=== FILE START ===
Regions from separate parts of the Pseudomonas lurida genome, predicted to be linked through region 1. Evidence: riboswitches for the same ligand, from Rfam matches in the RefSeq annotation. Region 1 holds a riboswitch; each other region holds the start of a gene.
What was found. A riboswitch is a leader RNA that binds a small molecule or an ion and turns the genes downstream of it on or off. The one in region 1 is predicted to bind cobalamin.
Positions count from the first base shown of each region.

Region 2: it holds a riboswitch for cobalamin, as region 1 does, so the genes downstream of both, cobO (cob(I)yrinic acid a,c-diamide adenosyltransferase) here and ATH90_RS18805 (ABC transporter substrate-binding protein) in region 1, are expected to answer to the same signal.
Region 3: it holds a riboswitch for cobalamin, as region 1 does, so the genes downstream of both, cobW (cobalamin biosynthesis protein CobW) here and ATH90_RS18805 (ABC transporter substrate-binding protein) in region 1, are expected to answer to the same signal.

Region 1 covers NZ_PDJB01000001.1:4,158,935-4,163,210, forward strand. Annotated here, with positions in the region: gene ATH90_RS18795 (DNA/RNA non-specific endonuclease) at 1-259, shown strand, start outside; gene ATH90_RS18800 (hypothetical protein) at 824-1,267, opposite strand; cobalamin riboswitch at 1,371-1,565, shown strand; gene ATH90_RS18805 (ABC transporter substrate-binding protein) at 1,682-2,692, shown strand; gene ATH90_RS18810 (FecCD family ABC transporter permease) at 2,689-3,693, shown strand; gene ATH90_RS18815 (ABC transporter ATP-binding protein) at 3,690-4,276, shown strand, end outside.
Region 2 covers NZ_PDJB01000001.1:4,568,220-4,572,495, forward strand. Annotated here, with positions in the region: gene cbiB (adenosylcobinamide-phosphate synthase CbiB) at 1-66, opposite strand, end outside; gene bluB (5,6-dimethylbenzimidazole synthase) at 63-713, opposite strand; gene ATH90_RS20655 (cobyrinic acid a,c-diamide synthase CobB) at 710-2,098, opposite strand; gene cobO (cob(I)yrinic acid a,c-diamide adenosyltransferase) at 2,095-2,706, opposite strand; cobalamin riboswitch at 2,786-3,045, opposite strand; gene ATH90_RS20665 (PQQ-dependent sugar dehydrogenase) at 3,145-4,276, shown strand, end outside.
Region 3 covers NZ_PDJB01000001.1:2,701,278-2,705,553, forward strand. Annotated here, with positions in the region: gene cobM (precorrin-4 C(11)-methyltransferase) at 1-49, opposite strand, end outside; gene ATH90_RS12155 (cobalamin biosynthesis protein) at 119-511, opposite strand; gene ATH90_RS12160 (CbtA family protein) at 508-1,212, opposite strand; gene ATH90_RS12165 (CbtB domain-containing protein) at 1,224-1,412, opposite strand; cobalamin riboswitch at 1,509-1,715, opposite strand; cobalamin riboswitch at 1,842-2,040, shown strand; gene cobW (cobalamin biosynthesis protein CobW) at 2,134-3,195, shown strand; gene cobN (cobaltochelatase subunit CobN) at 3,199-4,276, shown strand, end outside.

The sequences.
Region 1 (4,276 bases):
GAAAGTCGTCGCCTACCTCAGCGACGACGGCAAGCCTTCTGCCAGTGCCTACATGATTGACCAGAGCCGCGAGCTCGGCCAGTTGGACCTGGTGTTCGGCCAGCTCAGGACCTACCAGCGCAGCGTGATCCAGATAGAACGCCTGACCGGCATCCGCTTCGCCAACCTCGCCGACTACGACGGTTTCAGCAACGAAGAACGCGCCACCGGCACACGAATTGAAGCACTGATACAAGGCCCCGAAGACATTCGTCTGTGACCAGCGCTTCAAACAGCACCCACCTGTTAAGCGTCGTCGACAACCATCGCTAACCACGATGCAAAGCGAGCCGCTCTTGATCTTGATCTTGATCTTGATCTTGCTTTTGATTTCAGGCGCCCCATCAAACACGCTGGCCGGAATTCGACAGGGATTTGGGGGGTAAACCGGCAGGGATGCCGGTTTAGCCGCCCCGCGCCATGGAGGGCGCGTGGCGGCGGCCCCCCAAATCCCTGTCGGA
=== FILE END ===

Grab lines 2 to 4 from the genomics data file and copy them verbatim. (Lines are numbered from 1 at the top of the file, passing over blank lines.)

What was found. A riboswitch is a leader RNA that binds a small molecule or an ion and turns the genes downstream of it on or off. The one in region 1 is predicted to bind cobalamin.
Positions count from the first base shown of each region.

Region 2: it holds a riboswitch for cobalamin, as region 1 does, so the genes downstream of both, cobO (cob(I)yrinic acid a,c-diamide adenosyltransferase) here and ATH90_RS18805 (ABC transporter substrate-binding protein) in region 1, are expected to answer to the same signal.